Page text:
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President Trump’s Executive Order on Financial Regulation
Today’s order may seem like a minor thing, but there are some major implications to it. Here is my quick reaction to some of its provisions:
Section 1(a): empower Americans to make independent financial decisions and informed choices in the marketplace, save for retirement, and build individual wealth
This statement could be read to embrace an active role for regulators, but the role is to empower Americans to make their own choices. There is no indication that the Trump administration views its role as constraining people. Nor is there the focus on stability at all costs that arguably drove regulation since the crisis.
Section 1(c): foster economic growth and vibrant financial markets through more rigorous regulatory impact analysis that addresses systemic risk and market failures, such as moral hazard and information asymmetry
This may be the most interesting provision. It explicitly embraces regulatory impact analysis and highlights moral hazard, which is a pathology created/exacerbated by government backstopping of markets. This could mean that the Trump administration is going to take the risks posed to the markets by regulation seriously.
Section 1(d): enable American companies to be competitive with foreign firms in domestic and foreign markets
While I defer to my colleagues on matters of trade, this is interesting in that it anticipates robust domestic competition and foreign export of financial services. A hopeful sign.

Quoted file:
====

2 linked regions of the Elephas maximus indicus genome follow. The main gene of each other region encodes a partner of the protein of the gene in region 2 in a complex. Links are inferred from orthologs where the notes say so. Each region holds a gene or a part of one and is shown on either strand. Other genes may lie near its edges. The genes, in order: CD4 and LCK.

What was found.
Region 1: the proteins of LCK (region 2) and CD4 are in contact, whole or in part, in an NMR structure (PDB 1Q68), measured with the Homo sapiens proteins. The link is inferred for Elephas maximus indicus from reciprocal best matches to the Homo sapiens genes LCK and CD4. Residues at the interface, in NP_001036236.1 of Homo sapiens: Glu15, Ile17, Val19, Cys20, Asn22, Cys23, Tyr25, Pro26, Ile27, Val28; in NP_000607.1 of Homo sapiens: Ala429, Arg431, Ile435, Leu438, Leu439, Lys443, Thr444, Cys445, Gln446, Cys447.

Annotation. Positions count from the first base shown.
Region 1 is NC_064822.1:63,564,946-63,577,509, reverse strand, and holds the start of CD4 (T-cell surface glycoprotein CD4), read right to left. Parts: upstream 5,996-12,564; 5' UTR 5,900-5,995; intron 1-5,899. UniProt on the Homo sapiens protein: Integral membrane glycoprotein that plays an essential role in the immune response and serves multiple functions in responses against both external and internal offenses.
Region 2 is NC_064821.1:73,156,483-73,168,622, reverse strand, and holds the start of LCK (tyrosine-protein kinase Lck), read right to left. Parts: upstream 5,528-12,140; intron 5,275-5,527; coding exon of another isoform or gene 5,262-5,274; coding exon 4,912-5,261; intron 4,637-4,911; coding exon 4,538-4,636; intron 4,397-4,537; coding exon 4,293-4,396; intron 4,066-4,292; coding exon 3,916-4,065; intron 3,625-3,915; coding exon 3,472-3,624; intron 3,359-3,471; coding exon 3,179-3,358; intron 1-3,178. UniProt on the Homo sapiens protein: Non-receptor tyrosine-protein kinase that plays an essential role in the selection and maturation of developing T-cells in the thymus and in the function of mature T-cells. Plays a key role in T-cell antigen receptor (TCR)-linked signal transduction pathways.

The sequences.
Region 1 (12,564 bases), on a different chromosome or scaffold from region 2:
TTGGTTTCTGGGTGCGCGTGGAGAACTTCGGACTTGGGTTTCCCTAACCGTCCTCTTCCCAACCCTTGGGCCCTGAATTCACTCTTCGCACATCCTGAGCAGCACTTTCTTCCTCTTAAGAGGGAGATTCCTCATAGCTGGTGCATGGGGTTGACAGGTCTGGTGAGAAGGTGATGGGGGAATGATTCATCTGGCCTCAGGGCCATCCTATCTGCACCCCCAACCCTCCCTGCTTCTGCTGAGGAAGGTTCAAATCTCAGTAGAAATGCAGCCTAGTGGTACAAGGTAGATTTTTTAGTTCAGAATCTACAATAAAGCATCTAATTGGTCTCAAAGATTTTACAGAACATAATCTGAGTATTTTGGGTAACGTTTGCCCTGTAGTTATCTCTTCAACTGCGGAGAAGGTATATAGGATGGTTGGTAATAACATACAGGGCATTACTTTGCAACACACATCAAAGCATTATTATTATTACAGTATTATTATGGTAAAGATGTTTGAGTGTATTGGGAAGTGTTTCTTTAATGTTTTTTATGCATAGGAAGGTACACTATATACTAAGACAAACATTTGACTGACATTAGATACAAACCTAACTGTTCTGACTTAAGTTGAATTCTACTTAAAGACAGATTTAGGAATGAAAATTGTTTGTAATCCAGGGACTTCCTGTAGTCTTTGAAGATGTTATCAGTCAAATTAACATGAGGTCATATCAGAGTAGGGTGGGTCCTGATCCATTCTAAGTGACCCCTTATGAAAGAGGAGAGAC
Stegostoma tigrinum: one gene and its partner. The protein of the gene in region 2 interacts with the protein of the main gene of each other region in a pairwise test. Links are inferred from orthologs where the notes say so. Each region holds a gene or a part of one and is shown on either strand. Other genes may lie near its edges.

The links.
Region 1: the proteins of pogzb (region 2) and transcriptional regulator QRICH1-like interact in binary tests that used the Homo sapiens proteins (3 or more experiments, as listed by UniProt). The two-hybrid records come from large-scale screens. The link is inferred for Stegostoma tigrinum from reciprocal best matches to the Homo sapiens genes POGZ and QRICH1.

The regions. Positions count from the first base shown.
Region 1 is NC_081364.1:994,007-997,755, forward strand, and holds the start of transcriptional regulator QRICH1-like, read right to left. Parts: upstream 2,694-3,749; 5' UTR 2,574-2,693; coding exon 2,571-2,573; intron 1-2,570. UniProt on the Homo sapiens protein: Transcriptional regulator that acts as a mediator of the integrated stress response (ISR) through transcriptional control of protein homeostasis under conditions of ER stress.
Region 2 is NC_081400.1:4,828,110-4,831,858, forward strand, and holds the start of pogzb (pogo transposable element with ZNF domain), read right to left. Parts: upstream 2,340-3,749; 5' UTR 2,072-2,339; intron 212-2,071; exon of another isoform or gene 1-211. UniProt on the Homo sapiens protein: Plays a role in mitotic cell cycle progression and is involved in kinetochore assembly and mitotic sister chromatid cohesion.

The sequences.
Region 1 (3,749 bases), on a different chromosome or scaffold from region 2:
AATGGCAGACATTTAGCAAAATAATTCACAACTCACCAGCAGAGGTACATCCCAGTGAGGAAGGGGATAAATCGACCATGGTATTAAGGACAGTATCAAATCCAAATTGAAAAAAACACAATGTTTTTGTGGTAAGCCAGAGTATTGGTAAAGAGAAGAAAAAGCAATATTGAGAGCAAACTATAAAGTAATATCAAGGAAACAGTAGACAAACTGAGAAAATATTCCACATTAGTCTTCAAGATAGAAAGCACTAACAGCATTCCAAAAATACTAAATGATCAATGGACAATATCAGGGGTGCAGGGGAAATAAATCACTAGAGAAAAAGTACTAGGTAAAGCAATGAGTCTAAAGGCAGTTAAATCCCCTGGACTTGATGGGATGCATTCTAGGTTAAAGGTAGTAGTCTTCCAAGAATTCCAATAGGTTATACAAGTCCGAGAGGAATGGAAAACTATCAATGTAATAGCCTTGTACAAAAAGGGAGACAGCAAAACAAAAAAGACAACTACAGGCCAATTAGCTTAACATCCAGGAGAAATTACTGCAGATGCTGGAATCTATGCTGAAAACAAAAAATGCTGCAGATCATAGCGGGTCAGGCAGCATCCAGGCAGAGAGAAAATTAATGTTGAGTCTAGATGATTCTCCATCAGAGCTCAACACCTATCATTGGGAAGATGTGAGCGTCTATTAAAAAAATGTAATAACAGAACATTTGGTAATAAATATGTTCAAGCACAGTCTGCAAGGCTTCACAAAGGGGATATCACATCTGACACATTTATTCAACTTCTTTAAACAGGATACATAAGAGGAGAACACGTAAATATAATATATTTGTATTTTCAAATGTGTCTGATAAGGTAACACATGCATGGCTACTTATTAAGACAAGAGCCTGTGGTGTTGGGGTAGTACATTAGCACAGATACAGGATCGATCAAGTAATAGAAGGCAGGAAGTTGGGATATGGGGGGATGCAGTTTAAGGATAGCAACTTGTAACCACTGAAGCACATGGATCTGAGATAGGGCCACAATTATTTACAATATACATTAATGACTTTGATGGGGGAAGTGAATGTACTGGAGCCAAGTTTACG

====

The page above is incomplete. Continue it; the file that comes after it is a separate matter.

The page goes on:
Section 1(f)(apparently omitted from the website in a transcription error): Make regulation efficient, effective, and appropriately tailored.
This section may be, for my money, the most important. If taken seriously it would push regulators to regulate from a default of “yes” rather than “no”. It would also push them to create regulations that fit the nature and possibility of new financial innovations, rather than trying to cram them into an existing box. I’m not sure if anyone in the administration read my piece on how Trump can be a financial innovation President, but this provision is very much in that spirit.
(Of course, if section 1(f) was intentionally cut I will be sad)
Section 1(g): restore public accountability within Federal financial regulatory agencies and rationalize the Federal financial regulatory framework.
As Hester mentioned, this provision could indicate significant changes given how complex the federal regulatory environment is. Simplification and consolidation can help entrepreneurs better understand their regulatory picture, and may help encourage greater competition, entry, and dynamism in the market. This would benefit consumers.
It may also mean changing the structure of the CFPB to a bipartisan commission (as I have repeatedly advocated). Conversely it might mean that the Trump administration wants to go the other way and retain a sole director who serves at the President’s will. Either model would provide greater accountability than the status quo, though the Commission has other benefits that should be considered.
Section 2 calls on the Treasury Secretary to consult with the heads of the various regulatory agencies and provide the President with periodic reports on how well the laws, regulations, guidance, etc. is promoting the order’s Core Principles, as well as identifying anything that inhibits them. This, if done well, could provide a needed top to bottom review of the regulatory environment, and hopefully allow for holistic review and reform. This could be a huge benefit to policy makers to help focus their efforts and hopefully create productive change that helps create an environment where Americans can thrive.